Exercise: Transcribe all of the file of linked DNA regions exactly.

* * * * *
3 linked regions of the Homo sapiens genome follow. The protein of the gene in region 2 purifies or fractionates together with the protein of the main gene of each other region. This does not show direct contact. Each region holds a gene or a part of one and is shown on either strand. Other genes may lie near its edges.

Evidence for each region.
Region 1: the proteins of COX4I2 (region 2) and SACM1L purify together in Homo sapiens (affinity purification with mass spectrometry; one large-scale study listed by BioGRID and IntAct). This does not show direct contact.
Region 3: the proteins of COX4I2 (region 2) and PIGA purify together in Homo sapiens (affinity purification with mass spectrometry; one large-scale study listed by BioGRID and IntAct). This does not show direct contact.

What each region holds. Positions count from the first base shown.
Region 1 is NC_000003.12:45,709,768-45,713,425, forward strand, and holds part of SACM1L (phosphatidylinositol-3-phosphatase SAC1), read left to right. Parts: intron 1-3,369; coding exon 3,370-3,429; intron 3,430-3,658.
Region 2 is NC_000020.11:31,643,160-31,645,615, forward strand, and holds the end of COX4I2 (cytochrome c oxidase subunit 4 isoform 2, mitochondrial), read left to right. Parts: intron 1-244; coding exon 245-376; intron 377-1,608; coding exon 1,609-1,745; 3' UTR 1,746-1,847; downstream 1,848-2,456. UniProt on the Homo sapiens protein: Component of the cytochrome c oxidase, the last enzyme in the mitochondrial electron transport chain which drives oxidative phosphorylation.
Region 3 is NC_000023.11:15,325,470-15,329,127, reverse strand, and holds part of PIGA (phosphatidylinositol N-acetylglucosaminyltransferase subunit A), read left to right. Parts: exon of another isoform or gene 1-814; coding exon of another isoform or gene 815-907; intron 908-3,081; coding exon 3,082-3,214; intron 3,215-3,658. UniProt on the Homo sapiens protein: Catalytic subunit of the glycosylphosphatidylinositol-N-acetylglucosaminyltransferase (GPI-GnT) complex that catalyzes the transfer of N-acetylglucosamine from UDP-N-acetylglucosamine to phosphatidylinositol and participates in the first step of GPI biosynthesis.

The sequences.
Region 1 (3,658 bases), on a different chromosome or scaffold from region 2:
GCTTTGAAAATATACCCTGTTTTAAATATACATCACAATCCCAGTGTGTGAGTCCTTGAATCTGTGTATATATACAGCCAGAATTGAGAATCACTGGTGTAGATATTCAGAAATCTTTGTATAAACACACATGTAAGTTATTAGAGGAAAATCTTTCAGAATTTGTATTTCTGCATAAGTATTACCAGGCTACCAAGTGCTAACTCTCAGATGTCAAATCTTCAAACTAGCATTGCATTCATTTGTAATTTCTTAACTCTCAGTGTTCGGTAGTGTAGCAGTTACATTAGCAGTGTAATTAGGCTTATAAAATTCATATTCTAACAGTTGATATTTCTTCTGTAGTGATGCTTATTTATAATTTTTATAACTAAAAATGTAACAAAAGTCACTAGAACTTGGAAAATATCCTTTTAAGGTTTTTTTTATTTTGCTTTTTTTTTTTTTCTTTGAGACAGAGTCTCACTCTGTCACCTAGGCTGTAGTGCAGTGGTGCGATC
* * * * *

3 linked regions of the Homo sapiens genome follow. The protein of the gene in region 2 purifies or fractionates together with the protein of the main gene of each other region. This does not show direct contact. Each region holds a gene or a part of one and is shown on either strand. Other genes may lie near its edges.

Evidence for each region.
Region 1: the proteins of COX4I2 (region 2) and SACM1L purify together in Homo sapiens (affinity purification with mass spectrometry; one large-scale study listed by BioGRID and IntAct). This does not show direct contact.
Region 3: the proteins of COX4I2 (region 2) and PIGA purify together in Homo sapiens (affinity purification with mass spectrometry; one large-scale study listed by BioGRID and IntAct). This does not show direct contact.

What each region holds. Positions count from the first base shown.
Region 1 is NC_000003.12:45,709,768-45,713,425, forward strand, and holds part of SACM1L (phosphatidylinositol-3-phosphatase SAC1), read left to right. Parts: intron 1-3,369; coding exon 3,370-3,429; intron 3,430-3,658.
Region 2 is NC_000020.11:31,643,160-31,645,615, forward strand, and holds the end of COX4I2 (cytochrome c oxidase subunit 4 isoform 2, mitochondrial), read left to right. Parts: intron 1-244; coding exon 245-376; intron 377-1,608; coding exon 1,609-1,745; 3' UTR 1,746-1,847; downstream 1,848-2,456. UniProt on the Homo sapiens protein: Component of the cytochrome c oxidase, the last enzyme in the mitochondrial electron transport chain which drives oxidative phosphorylation.
Region 3 is NC_000023.11:15,325,470-15,329,127, reverse strand, and holds part of PIGA (phosphatidylinositol N-acetylglucosaminyltransferase subunit A), read left to right. Parts: exon of another isoform or gene 1-814; coding exon of another isoform or gene 815-907; intron 908-3,081; coding exon 3,082-3,214; intron 3,215-3,658. UniProt on the Homo sapiens protein: Catalytic subunit of the glycosylphosphatidylinositol-N-acetylglucosaminyltransferase (GPI-GnT) complex that catalyzes the transfer of N-acetylglucosamine from UDP-N-acetylglucosamine to phosphatidylinositol and participates in the first step of GPI biosynthesis.

The sequences.
Region 1 (3,658 bases), on a different chromosome or scaffold from region 2:
GCTTTGAAAATATACCCTGTTTTAAATATACATCACAATCCCAGTGTGTGAGTCCTTGAATCTGTGTATATATACAGCCAGAATTGAGAATCACTGGTGTAGATATTCAGAAATCTTTGTATAAACACACATGTAAGTTATTAGAGGAAAATCTTTCAGAATTTGTATTTCTGCATAAGTATTACCAGGCTACCAAGTGCTAACTCTCAGATGTCAAATCTTCAAACTAGCATTGCATTCATTTGTAATTTCTTAACTCTCAGTGTTCGGTAGTGTAGCAGTTACATTAGCAGTGTAATTAGGCTTATAAAATTCATATTCTAACAGTTGATATTTCTTCTGTAGTGATGCTTATTTATAATTTTTATAACTAAAAATGTAACAAAAGTCACTAGAACTTGGAAAATATCCTTTTAAGGTTTTTTTTATTTTGCTTTTTTTTTTTTTCTTTGAGACAGAGTCTCACTCTGTCACCTAGGCTGTAGTGCAGTGGTGCGATC